The epidemic of crime that has brought death and misery to the streets

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Yet another knife murder made headlines yesterday when a 22-year-old man was jailed for life for stabbing to death a student who had done nothing more than look at him.

Thomas Grant, 19, was stabbed in the chest on a packed train by Thomas Wood as Mr Grant made his way home from university.

Wood, who pleaded guilty to murder at Preston Crown Court, was told he will serve a minimum term of 21 years for stabbing Mr Grant with a four inch-long kitchen knife on a Virgin train from Glasgow to Paignton in Devon as it passed through Tebay, Cumbria on 27 May.

This murder appears to be part of an upsurge in killings involving knives. High profile cases this year include the stabbing to death of Kiyan Prince, 15, outside a school in Edgware, north London. The trend in recent years, however, has not supported the idea of a British knife culture. The number of violent crimes involving knives in England and Wales has declined over the past 10 years.

Home Office records show that the number of people killed with a sharp instrument in 1994 was 231. In 2005 that number was a near-identical 236 out of the total number of murders (820). But this year, things seemed to take a turn for the worse. The British Crime Survey suggested that the number of muggers using knives in 2005 increased dramatically from 24,290 to 42,020 - a rise of 73 per cent. There were 91 serious attacks between May and June this year, 19 of them fatal.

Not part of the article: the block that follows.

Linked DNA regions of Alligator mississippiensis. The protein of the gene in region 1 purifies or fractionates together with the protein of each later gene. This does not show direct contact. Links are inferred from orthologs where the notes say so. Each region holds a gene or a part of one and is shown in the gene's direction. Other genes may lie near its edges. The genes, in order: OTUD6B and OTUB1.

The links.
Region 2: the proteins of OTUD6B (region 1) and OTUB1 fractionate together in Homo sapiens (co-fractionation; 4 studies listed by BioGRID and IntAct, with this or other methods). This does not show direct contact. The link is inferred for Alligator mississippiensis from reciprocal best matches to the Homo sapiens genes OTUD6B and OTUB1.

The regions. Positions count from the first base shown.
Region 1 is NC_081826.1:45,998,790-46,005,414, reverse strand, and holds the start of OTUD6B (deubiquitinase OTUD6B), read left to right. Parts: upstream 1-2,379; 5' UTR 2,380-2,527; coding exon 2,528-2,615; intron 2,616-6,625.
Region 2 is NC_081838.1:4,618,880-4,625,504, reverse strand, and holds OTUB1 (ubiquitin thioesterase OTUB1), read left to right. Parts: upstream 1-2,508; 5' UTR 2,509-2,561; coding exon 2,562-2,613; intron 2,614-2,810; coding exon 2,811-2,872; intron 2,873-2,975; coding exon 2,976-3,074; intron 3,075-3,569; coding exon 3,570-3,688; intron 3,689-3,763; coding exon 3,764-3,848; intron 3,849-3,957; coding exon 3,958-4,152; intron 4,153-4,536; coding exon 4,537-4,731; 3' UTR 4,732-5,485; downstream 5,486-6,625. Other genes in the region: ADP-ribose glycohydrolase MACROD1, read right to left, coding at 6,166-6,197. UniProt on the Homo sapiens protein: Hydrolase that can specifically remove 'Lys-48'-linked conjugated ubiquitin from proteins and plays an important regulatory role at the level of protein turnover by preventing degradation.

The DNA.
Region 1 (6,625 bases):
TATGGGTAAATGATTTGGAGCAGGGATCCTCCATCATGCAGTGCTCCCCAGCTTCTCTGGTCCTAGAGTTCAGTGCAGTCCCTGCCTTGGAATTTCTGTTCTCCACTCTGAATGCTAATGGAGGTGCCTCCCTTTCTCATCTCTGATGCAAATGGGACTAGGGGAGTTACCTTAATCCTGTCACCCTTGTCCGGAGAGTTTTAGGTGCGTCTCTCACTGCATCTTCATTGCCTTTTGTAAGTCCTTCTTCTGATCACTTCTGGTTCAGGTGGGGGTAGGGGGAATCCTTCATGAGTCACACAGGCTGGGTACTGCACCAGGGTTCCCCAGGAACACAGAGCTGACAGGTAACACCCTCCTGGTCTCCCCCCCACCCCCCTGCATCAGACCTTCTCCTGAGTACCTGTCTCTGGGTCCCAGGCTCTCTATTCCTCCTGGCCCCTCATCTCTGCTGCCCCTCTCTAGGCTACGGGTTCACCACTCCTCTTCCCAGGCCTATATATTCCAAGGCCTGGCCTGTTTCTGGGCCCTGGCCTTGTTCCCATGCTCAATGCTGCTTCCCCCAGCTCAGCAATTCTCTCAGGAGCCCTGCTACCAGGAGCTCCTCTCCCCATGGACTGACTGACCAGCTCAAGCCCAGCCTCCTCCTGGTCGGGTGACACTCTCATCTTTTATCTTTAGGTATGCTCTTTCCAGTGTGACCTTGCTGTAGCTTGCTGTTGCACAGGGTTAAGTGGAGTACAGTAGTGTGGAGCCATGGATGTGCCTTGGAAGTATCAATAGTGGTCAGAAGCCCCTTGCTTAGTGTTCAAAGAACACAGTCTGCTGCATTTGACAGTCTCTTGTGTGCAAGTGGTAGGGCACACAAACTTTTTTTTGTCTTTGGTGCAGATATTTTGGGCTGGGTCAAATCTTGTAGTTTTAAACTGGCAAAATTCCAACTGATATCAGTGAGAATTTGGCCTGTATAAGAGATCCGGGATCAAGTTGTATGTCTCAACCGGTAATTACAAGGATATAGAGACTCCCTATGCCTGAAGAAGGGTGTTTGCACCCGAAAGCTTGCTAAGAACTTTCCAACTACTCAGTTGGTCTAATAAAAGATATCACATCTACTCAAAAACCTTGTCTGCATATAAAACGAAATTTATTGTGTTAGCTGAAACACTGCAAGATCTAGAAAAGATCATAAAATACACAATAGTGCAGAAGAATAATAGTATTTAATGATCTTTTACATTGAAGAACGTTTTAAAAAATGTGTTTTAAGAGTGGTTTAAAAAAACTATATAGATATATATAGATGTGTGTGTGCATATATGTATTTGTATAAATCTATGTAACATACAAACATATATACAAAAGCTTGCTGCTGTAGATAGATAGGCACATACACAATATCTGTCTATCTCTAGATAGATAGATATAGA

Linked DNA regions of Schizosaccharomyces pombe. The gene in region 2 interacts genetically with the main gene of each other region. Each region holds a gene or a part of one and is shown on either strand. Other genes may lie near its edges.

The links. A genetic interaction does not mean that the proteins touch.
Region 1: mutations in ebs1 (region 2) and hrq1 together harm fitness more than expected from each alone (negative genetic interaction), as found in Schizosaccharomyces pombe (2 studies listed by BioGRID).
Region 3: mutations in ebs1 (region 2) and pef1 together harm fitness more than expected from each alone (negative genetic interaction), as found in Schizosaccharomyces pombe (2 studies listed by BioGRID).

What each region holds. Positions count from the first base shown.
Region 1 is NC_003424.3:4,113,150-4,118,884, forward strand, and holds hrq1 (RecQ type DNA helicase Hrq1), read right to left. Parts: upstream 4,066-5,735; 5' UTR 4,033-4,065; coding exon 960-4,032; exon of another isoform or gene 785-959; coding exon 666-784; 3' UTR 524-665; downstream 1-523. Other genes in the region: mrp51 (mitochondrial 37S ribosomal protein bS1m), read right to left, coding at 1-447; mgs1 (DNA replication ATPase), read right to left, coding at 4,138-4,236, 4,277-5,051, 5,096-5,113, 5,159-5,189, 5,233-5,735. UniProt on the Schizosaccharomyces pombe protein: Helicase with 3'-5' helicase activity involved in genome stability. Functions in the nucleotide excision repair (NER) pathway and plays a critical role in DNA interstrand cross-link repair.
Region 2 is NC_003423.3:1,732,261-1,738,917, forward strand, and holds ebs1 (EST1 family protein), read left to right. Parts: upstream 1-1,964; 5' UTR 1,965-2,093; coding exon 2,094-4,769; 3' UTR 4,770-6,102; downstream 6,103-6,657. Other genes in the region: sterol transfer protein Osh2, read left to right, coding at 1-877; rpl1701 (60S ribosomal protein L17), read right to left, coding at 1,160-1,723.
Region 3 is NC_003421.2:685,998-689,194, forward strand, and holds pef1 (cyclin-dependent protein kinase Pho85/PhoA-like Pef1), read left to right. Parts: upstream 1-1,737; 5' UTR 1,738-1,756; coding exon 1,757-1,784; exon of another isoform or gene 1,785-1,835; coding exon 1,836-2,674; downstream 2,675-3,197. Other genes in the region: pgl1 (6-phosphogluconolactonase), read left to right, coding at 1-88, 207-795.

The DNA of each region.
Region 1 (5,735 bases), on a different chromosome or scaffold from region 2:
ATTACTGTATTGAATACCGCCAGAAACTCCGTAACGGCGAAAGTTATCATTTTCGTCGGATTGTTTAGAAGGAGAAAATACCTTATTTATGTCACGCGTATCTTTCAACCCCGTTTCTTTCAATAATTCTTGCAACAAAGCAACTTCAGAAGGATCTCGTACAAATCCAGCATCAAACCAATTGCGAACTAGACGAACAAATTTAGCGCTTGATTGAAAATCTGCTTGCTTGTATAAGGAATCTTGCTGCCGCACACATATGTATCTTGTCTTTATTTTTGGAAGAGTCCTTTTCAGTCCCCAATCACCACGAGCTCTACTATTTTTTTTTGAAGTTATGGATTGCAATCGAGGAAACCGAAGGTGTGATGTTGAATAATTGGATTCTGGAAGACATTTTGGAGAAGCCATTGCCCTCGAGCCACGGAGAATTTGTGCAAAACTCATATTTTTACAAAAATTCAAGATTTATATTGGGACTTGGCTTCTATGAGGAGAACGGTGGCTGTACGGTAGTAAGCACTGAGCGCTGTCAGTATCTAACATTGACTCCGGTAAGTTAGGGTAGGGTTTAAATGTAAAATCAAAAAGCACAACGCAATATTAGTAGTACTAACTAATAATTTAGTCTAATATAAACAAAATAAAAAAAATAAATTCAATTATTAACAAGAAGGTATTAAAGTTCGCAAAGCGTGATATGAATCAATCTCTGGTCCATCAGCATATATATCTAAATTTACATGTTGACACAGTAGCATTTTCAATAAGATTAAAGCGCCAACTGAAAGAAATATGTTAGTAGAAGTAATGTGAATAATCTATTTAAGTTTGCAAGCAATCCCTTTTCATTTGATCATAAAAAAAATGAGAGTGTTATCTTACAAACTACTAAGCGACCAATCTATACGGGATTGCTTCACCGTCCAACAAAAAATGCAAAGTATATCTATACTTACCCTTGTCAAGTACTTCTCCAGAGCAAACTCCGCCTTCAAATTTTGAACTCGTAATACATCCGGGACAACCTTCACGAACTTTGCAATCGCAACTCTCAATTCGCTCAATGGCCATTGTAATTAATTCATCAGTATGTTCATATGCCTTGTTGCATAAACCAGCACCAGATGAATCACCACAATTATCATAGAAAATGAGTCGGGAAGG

In total, 5,784 people were convicted of carrying a knife or blade in 2004, compared with 3,511 in 2000.

The number of children aged 12 to 14 convicted of carrying knives at school doubled between 2000 and 2004 to 170.

The Youth Justice Board announced that carrying a knife was the most common offence among children excluded from school.

In 2004 the British Crime Survey estimated that 60,000 children aged 11 to 16 were carrying knives.

Anecdotal evidence suggests that more people are carrying knives, often they claim, as a means of protection from attack.

Concern prompteda nationwide knife amnesty starting in May that resulted in more than 18,000 weapons being handed in.

Yesterday's court case revealed how deadly a knife can prove - Thomas Grant died from a single stab wound to the chest which went through his lung and into his main artery.

His parents , Ken and Pat, said: "He was simply travelling home from university. There is no good way to die, but our son died in a cruel and random manner. This is what makes his death all the more shocking and unforgivable."

The teenager had just finished the first year of a history and Arabic degree at St Andrews University.

Tim Holroyde QC, for the prosecution, said Mr Grant was standing on the platform at Carlisle station when he had the "misfortune" to come to Wood's attention. Mr Holroyde said: "Mr Grant turned round and looked at him; he did not say anything, and he then turned away again. The defendant plainly took exception to this. He said to Mr Grant, 'What the fuck are you looking at? I'll stab you in a minute'."

Sentencing Wood, the judge, Mr Justice Openshaw, said: "He did nothing more than just a look, it cost him his life."